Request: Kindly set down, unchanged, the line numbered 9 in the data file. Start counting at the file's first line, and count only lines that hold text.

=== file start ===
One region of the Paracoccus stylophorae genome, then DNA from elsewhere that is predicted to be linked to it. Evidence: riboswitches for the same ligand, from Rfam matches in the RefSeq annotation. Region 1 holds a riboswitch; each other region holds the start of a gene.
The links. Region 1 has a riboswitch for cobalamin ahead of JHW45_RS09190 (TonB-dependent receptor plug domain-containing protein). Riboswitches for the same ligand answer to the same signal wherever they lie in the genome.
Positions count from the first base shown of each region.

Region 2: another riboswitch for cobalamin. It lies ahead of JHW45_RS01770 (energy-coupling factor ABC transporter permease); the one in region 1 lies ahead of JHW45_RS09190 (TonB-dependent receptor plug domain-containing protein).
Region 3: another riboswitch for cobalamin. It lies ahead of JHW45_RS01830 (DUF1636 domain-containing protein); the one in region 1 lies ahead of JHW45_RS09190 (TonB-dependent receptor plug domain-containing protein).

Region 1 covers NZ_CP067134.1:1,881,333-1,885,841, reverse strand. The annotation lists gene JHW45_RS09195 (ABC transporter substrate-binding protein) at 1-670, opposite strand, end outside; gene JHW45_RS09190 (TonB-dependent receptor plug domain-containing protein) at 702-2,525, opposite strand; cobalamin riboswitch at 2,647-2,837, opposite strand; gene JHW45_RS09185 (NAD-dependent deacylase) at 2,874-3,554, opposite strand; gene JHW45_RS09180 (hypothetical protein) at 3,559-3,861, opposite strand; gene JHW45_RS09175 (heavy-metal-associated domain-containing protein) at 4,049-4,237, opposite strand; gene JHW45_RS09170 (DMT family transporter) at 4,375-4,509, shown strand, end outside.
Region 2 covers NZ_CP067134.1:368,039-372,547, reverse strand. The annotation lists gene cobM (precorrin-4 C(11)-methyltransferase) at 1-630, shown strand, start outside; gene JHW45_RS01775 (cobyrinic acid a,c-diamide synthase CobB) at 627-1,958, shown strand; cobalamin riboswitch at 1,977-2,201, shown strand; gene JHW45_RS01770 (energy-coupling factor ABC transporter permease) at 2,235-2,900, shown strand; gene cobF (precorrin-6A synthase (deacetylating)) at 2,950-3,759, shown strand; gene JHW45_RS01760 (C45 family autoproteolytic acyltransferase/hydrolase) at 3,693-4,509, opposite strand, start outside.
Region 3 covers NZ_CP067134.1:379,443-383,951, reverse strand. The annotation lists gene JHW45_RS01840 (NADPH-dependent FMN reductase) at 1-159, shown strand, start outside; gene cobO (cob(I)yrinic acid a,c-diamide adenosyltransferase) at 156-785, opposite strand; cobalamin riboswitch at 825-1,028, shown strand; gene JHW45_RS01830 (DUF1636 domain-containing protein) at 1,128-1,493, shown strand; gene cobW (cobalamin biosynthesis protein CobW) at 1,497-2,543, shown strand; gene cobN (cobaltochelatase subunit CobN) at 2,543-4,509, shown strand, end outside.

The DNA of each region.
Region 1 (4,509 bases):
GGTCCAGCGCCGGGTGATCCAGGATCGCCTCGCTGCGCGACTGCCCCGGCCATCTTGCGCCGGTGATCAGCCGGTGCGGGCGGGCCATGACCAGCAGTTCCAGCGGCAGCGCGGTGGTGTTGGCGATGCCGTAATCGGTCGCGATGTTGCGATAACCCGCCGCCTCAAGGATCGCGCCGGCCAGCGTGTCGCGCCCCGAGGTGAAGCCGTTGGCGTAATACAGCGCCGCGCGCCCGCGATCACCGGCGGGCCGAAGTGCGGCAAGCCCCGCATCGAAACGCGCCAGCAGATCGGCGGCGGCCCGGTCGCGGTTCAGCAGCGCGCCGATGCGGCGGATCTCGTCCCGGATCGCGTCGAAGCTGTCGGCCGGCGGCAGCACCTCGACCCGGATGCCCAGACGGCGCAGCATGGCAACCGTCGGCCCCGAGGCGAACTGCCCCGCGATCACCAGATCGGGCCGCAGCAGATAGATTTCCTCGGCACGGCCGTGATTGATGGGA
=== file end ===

The DNA of each region.